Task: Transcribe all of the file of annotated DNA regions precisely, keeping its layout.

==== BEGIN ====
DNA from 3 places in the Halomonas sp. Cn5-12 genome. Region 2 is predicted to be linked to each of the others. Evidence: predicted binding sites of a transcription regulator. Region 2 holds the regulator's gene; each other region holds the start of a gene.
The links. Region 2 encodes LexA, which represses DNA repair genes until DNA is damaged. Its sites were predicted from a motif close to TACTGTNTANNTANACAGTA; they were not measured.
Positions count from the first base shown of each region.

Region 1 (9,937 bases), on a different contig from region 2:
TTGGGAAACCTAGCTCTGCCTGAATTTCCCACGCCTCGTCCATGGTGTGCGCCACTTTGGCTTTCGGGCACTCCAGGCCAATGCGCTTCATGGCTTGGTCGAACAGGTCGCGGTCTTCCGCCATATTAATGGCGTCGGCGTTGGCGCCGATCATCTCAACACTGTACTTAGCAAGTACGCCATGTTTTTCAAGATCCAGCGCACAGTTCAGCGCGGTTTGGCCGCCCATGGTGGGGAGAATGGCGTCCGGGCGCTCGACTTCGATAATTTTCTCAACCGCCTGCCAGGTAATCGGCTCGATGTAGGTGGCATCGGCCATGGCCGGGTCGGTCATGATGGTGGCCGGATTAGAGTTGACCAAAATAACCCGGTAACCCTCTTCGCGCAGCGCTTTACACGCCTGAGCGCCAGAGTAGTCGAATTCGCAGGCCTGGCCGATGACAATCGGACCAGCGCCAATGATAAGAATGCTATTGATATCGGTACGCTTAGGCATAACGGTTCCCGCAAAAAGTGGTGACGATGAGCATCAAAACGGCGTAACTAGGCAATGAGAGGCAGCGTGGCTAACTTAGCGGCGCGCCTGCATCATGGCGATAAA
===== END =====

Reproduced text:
DNA from 3 places in the Halomonas sp. Cn5-12 genome. Region 2 is predicted to be linked to each of the others. Evidence: predicted binding sites of a transcription regulator. Region 2 holds the regulator's gene; each other region holds the start of a gene.
The links. Region 2 encodes LexA, which represses DNA repair genes until DNA is damaged. Its sites were predicted from a motif close to TACTGTNTANNTANACAGTA; they were not measured.
Positions count from the first base shown of each region.

Region 1 (9,937 bases), on a different contig from region 2:
TTGGGAAACCTAGCTCTGCCTGAATTTCCCACGCCTCGTCCATGGTGTGCGCCACTTTGGCTTTCGGGCACTCCAGGCCAATGCGCTTCATGGCTTGGTCGAACAGGTCGCGGTCTTCCGCCATATTAATGGCGTCGGCGTTGGCGCCGATCATCTCAACACTGTACTTAGCAAGTACGCCATGTTTTTCAAGATCCAGCGCACAGTTCAGCGCGGTTTGGCCGCCCATGGTGGGGAGAATGGCGTCCGGGCGCTCGACTTCGATAATTTTCTCAACCGCCTGCCAGGTAATCGGCTCGATGTAGGTGGCATCGGCCATGGCCGGGTCGGTCATGATGGTGGCCGGATTAGAGTTGACCAAAATAACCCGGTAACCCTCTTCGCGCAGCGCTTTACACGCCTGAGCGCCAGAGTAGTCGAATTCGCAGGCCTGGCCGATGACAATCGGACCAGCGCCAATGATAAGAATGCTATTGATATCGGTACGCTTAGGCATAACGGTTCCCGCAAAAAGTGGTGACGATGAGCATCAAAACGGCGTAACTAGGCAATGAGAGGCAGCGTGGCTAACTTAGCGGCGCGCCTGCATCATGGCGATAAA